Dublin: 14 °C Thursday 5 October, 2023
# totally cat
“Ara look at the poor craythur” – a dictionary of odd Irish words
Woejus, cat, quare… they’re all here.

WE IRISH ARE famous for having the gift of the gab.

We also have our own charming way of expressing ourselves, from saying something is “cat” to finishing a sentence with “inallandanyways”. Here’s a handy breakdown of what it all means…

  • Ara

Ara is used to give an indication that you’re really not too fussed about something. It can also be used to start pretty much any sentence:

Ara I might go. I might not.
  • Ara Musha

When ara is used in conjunction with musha then it means something else entirely. It’s a term of endearment or affection:

Ara musha you poor craythur, you’ll be grand
  • Craythur

There is a world of difference between calling someone a “creature” and calling someone a “craythur”. A craythur deserves some kind of sympathy or empathy, and the word is usually preceeded by “poor”:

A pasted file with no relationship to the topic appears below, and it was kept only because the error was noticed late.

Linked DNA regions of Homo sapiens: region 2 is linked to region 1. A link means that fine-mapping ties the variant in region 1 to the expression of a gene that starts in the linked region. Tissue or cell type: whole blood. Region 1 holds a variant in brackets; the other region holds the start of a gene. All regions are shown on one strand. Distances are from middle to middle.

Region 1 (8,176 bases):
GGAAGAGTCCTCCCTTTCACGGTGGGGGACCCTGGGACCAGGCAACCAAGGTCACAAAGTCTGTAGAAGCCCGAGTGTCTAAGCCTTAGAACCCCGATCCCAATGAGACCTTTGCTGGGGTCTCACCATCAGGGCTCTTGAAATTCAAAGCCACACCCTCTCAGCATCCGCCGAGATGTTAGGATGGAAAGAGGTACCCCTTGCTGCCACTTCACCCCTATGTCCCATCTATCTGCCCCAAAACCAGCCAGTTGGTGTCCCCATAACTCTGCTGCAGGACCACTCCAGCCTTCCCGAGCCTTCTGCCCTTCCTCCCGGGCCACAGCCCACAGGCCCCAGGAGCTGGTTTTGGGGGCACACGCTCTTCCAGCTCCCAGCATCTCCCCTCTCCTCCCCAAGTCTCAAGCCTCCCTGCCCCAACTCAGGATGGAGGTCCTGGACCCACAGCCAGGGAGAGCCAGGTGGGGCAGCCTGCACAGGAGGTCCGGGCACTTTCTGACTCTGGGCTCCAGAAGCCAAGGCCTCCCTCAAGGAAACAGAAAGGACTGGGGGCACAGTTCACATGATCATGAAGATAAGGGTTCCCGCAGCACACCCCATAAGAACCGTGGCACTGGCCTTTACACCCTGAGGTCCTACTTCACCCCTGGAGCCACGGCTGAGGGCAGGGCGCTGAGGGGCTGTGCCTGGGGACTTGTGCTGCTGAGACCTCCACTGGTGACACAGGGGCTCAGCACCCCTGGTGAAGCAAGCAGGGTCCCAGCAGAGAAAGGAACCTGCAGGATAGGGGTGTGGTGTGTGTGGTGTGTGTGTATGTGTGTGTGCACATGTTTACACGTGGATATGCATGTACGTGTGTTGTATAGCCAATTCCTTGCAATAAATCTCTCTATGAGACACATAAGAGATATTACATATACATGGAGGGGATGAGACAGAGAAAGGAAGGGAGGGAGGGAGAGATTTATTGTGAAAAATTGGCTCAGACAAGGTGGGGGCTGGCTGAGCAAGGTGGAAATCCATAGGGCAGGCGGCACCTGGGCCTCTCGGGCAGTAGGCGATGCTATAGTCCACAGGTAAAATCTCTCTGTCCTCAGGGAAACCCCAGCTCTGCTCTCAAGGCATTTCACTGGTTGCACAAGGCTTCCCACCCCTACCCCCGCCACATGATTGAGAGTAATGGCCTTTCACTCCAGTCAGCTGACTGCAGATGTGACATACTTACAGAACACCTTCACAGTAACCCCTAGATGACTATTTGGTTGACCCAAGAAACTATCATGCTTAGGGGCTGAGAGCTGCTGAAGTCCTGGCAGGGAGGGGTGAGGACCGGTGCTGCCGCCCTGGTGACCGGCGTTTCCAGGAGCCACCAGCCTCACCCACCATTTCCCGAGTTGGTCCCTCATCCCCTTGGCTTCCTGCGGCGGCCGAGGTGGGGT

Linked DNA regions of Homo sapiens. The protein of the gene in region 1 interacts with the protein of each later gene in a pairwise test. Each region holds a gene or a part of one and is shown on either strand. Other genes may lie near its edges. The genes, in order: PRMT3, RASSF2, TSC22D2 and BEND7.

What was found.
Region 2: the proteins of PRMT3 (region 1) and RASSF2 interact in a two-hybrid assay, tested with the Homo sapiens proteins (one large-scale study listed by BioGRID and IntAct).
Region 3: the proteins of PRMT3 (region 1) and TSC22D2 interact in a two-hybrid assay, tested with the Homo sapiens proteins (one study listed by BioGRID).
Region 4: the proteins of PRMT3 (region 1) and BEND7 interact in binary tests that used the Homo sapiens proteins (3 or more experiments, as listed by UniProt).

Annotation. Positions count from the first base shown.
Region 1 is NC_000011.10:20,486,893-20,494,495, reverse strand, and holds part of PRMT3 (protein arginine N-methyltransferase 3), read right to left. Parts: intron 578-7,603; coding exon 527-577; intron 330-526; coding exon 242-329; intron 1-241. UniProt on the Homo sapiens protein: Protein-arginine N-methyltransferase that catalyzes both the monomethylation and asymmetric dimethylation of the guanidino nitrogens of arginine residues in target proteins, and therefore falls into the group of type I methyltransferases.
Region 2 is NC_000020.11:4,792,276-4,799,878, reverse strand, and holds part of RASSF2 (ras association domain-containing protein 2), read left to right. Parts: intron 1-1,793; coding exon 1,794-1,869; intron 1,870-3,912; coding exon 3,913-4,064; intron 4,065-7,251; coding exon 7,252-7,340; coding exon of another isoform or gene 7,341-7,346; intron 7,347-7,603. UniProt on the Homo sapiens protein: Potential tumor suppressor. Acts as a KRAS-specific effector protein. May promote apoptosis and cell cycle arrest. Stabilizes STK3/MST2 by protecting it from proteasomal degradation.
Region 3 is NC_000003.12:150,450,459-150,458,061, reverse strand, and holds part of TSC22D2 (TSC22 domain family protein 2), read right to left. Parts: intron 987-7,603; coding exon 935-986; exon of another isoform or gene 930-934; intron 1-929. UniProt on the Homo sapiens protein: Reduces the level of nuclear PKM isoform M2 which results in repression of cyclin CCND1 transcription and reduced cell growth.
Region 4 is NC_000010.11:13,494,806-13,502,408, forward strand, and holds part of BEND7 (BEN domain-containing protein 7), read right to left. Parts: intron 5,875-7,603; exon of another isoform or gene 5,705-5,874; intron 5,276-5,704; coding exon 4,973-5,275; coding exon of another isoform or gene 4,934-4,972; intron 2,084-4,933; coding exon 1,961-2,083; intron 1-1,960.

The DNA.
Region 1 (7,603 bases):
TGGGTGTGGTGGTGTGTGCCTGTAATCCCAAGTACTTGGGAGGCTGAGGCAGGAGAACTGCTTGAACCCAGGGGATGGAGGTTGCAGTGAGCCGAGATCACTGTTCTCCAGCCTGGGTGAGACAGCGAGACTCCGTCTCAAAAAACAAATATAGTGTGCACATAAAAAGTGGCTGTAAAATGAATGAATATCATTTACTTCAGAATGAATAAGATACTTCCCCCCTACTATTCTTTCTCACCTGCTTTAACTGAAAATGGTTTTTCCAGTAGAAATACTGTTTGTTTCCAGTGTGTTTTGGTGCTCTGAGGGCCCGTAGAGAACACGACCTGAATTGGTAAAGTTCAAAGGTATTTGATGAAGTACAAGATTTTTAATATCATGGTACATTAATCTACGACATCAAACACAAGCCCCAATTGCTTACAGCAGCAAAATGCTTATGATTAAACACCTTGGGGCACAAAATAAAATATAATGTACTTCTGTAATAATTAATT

The poor craythur fell into the ditch, but she’ll be grand.
  • Sca

Sca is akin to ‘craic’ or ‘news’.

Any sca?
  • Dowtcha bai

A Cork saying, dowtcha boy basically means “well done” or more literally “I don’t doubt you, boy”:

I got the shift last night
Dowtcha bai!

Image: Shutterstock

  • Woejus

Something that is particularly crap, or “cat”:

That new Crystal Swing song is only woejus.
  • Cat

Something that is particularly crap or woejus. It is a contraction of the saying “cat melodeon” or “cat melojen”.

Your one’s outfit is totally cat.
  • Quare

Putting “quare” before a word adds emphasis. It’s most often heard coming out of a Carlow person’s mouth:

That batter burger is quare tasty.
  • Yerra

Similar to “ara”, the word “yerra” indicates that you really couldn’t give a toss about something:

Did your one ring you after you got the shift?
Yerra she was cat anyway.
  • Inallandanyways

A more complicated way of saying ‘anyway’, usually heard in the Dublin area:

I’m going to go and see him meself inallandanyways.

13 words you’ll never hear outside of Ireland>

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